A decade ago, hikers had dreams of building a 550-mile loop around the San Francisco Bay Area for millions of people to enjoy. With the support of REI, there’s less than 200 miles left to go.

“You can imagine the wonder and sense of accomplishment when people go end to end on the Pacific Crest Trail or Appalachian Trail or any other scenic trails,” said Marc Berejka, REI community and government affairs director. “Our vision is to bring that type of wonder closer to the urban environment and creates one continuous circumference.”

This year, REI is investing $8.8 million in projects, outdoor places, and organizations that are increasing access to the outdoors—about $600,000 of that goes to the Rewilding Project. It's in its the third year of an initiative to bring the outdoors to city dwellers in the Bay Area, Chicago, Los Angeles, Seattle, and Washington D.C.

Another REI initiative to look out for: The cooperative debuted Product Sustainability Standards that will soon apply to more than 1,000 small and large brands sold by the outdoor retailer.

Americans are at risk of becoming an "indoor species," Berejka told SNEWS, and REI's goal is to bring the outdoors closer to people’s backyards and bring such deeply rewarding experiences closer to where people live in urban areas, in contrast to the great outdoors.

Whether or not REI will take on more cities is to be determined. The cooperative's initial commitment to the five cities was at least three years, but Berekjka said it could take longer. REI has partnered with a number of nonprofit partners positioned to support each project.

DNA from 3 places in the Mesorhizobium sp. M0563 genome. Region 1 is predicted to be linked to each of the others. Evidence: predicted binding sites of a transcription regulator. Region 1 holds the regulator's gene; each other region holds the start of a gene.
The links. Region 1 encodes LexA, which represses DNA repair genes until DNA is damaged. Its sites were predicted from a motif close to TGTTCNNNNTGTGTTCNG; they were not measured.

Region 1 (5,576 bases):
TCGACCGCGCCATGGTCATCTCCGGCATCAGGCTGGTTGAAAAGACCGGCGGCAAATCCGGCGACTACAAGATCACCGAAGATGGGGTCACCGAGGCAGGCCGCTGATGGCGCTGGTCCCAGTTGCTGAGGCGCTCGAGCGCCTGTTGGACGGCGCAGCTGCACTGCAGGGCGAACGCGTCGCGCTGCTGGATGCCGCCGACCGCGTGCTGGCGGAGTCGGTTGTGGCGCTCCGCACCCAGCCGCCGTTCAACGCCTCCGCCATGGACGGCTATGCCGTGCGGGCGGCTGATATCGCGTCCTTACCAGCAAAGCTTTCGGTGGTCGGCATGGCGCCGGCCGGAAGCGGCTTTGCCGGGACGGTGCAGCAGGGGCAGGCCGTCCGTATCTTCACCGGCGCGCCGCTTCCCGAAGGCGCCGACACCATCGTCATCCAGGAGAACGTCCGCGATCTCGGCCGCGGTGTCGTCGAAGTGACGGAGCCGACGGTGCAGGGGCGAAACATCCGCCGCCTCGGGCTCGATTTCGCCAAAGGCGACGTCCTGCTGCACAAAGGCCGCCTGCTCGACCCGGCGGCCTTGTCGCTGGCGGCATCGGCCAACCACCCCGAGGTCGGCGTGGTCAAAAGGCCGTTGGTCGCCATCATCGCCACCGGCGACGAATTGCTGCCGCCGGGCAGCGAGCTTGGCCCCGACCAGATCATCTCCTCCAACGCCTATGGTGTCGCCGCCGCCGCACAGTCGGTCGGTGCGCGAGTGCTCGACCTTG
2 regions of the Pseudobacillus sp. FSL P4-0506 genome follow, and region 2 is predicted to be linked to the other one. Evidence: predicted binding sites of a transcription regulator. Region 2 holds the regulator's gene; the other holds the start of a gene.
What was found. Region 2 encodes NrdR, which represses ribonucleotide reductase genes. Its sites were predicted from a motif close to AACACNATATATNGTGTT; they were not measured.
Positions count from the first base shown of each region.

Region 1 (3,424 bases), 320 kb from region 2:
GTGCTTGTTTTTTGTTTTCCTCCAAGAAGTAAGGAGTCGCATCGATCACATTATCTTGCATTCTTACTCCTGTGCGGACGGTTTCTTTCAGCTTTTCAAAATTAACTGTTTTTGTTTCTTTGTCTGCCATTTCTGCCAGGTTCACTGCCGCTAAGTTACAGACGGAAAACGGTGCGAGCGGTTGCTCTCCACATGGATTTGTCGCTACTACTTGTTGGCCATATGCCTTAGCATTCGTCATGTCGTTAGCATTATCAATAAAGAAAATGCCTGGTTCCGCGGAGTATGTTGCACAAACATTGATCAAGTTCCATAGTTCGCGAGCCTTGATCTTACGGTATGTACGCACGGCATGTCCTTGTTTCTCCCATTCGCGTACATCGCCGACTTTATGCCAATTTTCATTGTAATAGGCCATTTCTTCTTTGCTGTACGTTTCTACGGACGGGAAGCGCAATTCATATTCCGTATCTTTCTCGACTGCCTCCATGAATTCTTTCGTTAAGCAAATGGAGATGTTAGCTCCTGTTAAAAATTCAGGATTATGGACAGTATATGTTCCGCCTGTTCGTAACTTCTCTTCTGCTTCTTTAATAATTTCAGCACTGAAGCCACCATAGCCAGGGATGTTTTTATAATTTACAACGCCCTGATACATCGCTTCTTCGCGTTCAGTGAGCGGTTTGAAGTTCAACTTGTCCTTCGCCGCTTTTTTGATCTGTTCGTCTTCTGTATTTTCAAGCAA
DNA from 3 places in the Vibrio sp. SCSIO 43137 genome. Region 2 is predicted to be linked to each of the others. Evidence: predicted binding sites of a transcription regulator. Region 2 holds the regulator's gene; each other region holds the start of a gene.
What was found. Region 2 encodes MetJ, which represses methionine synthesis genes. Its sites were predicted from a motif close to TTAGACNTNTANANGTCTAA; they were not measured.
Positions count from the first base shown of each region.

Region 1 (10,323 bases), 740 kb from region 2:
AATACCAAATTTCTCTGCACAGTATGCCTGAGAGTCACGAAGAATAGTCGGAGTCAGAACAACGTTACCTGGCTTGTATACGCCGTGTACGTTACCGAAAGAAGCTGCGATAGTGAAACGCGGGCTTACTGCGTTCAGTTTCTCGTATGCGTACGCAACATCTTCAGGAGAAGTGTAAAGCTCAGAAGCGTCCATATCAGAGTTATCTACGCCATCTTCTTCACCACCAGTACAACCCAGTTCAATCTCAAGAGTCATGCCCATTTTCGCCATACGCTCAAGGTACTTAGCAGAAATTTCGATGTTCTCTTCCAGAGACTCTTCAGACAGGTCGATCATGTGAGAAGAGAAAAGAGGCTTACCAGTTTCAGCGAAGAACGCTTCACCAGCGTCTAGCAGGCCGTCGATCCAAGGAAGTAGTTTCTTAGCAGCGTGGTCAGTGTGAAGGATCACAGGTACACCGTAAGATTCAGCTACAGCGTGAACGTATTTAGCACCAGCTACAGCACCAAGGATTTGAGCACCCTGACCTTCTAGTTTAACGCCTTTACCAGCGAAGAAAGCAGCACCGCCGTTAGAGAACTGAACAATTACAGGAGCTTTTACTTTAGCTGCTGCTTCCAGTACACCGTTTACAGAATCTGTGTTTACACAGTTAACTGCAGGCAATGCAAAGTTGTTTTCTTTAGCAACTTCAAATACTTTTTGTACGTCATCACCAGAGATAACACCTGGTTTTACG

"Changing the recreation landscape of an urban area is no small undertaking," Berejka said. "One of the things I relish is we do take the long view."

To date, the Rewilding Project is the largest project REI has ever taken on in metro areas.

Here's a breakdown of each:

  • San Francisco Bay Area: Completing the 550-mile Bay Area Ridge Trail—370 miles are complete—which surrounds 8 million people
  • Los Angeles: Improving access to and enhancing outdoor recreation infrastructure at the San Gabriel Mountains National Monument, which is located within an hour’s drive for 10 million people in the greater metro area
  • Chicago: Reimagining the southeast part of the city as an outdoor recreation hub just 25 minutes from the urban core, with a mountain bike park, trails, paddling, climbing and more
  • Washington D.C.: Creating a world-class network of multi-use trails that are equitably distributed throughout the metropolitan region, providing healthy, low-stress access to open space and reliable transportation for people of all ages and abilities
  • Seattle: Connecting the waterfront to South Park and Georgetown with a 15-mile mixed-use trail


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